16. Janice in northern Minnesota says:

    In the spring of 2011 my husband & I remodeled an old cedar sauna into a very nice chicken coop with windows that opened on the north & south sides. By fall the chicks had grown to 10 healthy egg-laying chickens that free-ranged in our yard until the snow came. We had the windows open enough to provide ventilation and the old building itself was not air tight. There was never an ammonia smell and they all seemed o.k. The roosting spots in demand were the ones by the 5′ & the other 2′ window. In fact, they would almost sit on top of each other in order to fit. As the winter went on, they became more and more tattered looking. It was about March when they all quit laying. This was not a molt as we made sure they always had at least 14 – 15 hour of light. They never started laying again. They did start looking better during the course of the summer and we let them go through a good molt as the days got shorter again in the fall. Much to our dismay, there seemed to be plenty of evidence that pointed to cedar toxicity. Reluctantly we lined the coop with poly & sheeted over it with 1/4″ painted OSB. The girls started roosting on the lower roosts right away. I thought they just wanted to look outside but it must have been their attempt to get better air. We put down pine shavings and they were back up by the windows. My theory is that they have become extra sensitive because most everyone in the area use the pine shavings for bedding. Only one chicken began laying again. Since adding the poly the ammonia has been more evident … will have to do something to improve the ventilation. Because of this experience, I am convinced that cedar at any age or in any form is toxic.

  17. sherry says:

    Western red cedar is also a problem. Look at the OSHA guidelines at the link below. Scroll down to the final paragraph under “Health Effects”. There may be irritating oils in eastern red cedar which are not discussed in these guidelines, but the guidelines indicate that western red cedar is particularly high in a certain one, plicatic acid, which is most irritating to the lungs. Also note that the guidelines indicate that heavy exposure to sawdust from any kind of wood can be a problem. For all types of wood, it is the degree of exposure that is important. If your chickens free range most of the day, it won’t kill them to spend the night in a well ventilated coop with cedar shavings, if that’s your only option. If they are confined 24/7, use something else.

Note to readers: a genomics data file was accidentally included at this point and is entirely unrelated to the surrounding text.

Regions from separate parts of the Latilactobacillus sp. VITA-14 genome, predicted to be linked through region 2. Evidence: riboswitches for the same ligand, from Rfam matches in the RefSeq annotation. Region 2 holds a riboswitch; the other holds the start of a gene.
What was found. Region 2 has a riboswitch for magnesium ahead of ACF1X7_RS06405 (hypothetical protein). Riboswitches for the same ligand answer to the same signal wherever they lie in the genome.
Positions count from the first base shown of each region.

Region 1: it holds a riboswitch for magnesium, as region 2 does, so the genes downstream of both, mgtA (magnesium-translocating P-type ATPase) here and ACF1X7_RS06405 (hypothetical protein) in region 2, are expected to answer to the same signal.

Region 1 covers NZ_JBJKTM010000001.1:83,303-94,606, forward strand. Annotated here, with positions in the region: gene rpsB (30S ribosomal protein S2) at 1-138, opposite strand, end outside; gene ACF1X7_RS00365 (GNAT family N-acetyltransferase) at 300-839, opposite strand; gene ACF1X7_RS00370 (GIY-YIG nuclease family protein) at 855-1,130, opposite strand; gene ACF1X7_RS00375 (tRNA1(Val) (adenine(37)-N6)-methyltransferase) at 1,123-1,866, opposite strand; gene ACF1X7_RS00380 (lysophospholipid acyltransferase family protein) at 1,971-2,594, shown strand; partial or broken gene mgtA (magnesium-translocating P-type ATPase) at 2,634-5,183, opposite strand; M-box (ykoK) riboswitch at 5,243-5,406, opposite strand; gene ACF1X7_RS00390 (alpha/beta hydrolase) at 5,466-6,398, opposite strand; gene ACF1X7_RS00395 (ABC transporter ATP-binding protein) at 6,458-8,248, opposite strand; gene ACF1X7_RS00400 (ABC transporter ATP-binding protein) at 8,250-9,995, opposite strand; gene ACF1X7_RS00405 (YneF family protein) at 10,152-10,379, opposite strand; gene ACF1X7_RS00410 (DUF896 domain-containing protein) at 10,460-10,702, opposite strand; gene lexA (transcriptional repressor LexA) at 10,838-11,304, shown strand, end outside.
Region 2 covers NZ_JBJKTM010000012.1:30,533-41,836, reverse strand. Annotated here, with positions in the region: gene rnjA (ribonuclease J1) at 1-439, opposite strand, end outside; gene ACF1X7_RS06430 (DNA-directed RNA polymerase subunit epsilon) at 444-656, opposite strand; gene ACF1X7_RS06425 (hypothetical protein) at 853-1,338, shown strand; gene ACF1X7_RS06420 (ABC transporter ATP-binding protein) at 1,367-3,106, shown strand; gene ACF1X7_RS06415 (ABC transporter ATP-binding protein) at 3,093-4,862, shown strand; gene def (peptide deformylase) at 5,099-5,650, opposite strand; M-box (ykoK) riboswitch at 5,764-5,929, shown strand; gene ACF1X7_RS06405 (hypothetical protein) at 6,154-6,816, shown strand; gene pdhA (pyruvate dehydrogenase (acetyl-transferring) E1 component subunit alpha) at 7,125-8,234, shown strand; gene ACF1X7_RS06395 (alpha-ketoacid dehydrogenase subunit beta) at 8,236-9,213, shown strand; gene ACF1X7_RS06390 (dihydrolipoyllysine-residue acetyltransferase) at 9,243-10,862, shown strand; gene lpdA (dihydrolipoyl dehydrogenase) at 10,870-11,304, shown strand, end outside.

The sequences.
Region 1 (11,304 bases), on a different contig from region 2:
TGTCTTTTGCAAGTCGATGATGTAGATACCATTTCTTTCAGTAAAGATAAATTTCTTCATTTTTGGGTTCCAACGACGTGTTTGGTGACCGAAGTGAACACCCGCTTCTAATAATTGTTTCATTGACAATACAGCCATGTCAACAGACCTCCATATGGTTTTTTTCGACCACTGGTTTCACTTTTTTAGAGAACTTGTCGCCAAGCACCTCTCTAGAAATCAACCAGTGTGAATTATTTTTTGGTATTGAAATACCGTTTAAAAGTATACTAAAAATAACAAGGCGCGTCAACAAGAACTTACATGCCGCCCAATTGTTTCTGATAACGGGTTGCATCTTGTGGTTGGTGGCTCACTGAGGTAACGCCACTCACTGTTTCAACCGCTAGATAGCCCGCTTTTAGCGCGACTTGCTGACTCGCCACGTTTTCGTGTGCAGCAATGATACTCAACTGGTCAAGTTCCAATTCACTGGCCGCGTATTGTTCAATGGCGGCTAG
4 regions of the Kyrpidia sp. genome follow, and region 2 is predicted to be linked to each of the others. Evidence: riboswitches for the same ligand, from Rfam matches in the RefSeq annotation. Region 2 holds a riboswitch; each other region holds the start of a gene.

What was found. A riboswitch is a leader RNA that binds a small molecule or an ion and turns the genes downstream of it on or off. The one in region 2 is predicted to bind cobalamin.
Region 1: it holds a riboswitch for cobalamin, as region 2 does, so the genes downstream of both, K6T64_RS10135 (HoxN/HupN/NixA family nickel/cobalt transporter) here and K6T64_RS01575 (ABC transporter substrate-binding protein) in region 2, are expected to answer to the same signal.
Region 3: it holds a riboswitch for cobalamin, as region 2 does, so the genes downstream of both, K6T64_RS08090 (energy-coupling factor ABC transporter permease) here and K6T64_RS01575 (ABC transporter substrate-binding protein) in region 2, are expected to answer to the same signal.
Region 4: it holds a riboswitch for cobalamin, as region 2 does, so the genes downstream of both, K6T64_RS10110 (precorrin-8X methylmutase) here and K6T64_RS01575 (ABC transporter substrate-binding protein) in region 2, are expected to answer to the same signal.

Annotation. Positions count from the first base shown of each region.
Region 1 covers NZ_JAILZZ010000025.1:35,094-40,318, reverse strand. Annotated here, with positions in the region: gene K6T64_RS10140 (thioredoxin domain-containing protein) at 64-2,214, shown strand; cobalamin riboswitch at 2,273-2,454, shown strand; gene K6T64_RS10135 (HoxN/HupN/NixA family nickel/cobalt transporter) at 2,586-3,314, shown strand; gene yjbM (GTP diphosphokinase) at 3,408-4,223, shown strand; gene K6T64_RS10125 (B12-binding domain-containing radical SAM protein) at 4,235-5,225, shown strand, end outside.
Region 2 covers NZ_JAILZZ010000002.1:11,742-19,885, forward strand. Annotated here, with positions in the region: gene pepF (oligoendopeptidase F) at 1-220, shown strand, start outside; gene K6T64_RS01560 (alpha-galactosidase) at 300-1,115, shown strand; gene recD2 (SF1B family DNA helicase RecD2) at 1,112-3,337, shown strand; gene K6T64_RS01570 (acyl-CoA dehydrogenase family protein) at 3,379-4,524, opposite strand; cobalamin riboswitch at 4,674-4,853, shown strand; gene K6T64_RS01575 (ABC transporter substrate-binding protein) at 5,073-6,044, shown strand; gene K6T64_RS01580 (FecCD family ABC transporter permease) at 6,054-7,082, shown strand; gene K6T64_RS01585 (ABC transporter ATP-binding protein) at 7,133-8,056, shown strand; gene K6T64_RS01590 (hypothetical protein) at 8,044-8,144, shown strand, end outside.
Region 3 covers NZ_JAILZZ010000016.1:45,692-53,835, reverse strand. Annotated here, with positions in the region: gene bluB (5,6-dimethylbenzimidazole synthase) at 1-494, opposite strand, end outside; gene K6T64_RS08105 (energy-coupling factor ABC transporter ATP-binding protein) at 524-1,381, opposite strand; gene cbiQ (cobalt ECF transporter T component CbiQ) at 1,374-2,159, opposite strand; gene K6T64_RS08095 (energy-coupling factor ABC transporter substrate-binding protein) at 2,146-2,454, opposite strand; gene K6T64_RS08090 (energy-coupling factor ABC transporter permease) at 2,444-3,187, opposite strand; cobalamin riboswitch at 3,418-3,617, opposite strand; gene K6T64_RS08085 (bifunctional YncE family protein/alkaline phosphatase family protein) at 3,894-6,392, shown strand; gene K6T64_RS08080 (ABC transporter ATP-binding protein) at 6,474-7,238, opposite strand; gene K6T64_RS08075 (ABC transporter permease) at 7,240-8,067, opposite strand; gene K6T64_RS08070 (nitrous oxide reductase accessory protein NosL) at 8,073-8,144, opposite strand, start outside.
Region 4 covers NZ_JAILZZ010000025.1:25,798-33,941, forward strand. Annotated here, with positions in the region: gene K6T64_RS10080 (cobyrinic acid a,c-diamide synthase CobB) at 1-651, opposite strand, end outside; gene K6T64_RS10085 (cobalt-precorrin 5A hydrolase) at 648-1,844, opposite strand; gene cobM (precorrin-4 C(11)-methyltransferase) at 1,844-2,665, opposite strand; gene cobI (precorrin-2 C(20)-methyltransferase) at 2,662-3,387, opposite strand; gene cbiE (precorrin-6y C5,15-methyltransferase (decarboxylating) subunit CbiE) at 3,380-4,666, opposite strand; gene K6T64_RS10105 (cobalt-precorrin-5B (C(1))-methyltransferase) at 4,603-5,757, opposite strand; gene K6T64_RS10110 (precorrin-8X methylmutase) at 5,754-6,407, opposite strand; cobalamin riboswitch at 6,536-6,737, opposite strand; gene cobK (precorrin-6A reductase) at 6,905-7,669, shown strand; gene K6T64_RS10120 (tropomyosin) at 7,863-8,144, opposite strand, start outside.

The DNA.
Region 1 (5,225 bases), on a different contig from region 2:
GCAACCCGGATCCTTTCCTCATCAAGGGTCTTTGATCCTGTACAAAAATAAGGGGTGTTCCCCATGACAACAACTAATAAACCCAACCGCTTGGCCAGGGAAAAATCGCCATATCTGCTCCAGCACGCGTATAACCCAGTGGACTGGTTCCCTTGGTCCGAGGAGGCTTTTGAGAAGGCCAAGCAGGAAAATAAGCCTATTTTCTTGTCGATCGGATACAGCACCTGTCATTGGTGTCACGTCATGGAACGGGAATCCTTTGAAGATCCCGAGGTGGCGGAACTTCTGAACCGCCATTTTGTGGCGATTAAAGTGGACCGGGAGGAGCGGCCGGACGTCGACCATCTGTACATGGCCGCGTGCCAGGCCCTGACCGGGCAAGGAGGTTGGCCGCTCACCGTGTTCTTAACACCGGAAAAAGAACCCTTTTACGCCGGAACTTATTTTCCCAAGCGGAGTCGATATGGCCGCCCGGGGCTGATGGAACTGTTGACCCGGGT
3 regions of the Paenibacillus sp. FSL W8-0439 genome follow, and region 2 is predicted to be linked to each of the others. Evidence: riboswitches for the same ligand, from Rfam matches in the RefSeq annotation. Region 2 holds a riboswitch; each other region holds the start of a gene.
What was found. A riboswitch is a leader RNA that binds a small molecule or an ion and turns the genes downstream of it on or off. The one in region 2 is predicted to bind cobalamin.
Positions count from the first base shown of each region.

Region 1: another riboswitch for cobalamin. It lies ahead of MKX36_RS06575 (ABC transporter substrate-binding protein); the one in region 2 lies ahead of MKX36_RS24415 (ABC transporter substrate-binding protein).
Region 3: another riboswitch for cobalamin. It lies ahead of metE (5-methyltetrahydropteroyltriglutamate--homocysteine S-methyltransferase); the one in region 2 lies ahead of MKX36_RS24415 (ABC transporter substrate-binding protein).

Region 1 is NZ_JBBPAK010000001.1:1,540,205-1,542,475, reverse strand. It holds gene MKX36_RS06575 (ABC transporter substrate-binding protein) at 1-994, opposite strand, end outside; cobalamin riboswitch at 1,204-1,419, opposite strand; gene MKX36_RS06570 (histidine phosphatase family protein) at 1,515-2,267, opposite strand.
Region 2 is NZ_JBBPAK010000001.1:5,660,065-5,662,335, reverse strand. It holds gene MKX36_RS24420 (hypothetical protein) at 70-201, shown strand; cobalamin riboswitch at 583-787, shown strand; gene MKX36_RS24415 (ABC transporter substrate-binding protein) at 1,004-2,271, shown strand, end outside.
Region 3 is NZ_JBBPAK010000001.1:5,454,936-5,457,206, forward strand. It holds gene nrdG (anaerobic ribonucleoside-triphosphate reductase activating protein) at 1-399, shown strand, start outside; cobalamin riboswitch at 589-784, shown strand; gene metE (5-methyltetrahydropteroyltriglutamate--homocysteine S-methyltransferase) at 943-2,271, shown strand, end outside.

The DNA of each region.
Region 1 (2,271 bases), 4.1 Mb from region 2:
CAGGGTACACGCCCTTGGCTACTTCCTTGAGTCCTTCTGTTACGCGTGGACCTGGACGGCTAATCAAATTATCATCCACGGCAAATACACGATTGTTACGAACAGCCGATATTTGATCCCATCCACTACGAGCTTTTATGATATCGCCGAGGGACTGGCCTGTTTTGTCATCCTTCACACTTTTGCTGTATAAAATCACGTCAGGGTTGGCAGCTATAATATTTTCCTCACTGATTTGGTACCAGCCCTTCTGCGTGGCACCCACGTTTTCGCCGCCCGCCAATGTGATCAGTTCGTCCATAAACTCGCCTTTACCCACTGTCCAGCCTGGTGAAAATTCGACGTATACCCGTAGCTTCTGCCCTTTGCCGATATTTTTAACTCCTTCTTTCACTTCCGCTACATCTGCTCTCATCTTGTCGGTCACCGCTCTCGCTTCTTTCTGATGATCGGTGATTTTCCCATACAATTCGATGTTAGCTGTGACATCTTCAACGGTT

http://ohioline.osu.edu/aex-fact/0595_1.html

  18. Tim in K'ville, TN says:

    Came here to check on the cedar coop issue. Just wanted to add that I saw recently that it’s the oils from EASTERN red cedar (aka aromatic cedar), not WESTERN red cedar, that is harmful when inhaled. This is supposed to be true for both animals and people. Just an FYI.

  19. Alana Chandler says:

    We have a chicken rescue. A new government study found that it was the aromatic oils not the dust that lead to tumors, kidney problems and liver problems in both adult and young chicks. Because of this, I would suggest no fresh cut cedar at all in your coops.

    • Alana, thank you for your comment. I agree the phenols are the issue, but it’s the grinding or shaving of cedar into bedding (or into sawdust, for people who work in mills) that releases those oils in potentially harmful quantities. The studies I’ve seen generally caution against 1) cedar bedding and 2) the use of concentrated cedarwood oils (used as a pesticide) around small animals.

  20. sherry says:

    Yup, it’s only cedar bedding (shavings or sawdust) that are potentially problematic for chickens. All of the animal studies showing that cedar causes illness were done with cedar bedding, not cedar cages. It’s the ground up wood that releases the compounds. Ground up wood (wood dust) can also be directly inhaled into the lungs of the animal, carrying all those irritating compounds with it. A board of cedar wood doesn’t release enough of the irritants as gases to cause illness.

  21. Ginger says:

    I’ve read on other sites that cedar could be toxic to chickens. If so, it’s not a good choice for a coop or run. Do you know anything about this?

    • Ginger, the potential problem with cedar is with cedar shavings, not with the whole wood. Many people recommend not using cedar shavings with young chickens because the ground-up wood releases phenols (aromatic oils) into the air that, if allowed to build up in a poorly ventilated space, can damage their sensitive respiratory systems. This is not the case with whole wood. So cedar is perfectly acceptable to use to build your coop. Your question is a good reminder, though, that chickens need a well ventilated space to prevent build-up of ammonia, excessive moisture, mold, and anything else that might stress their lungs.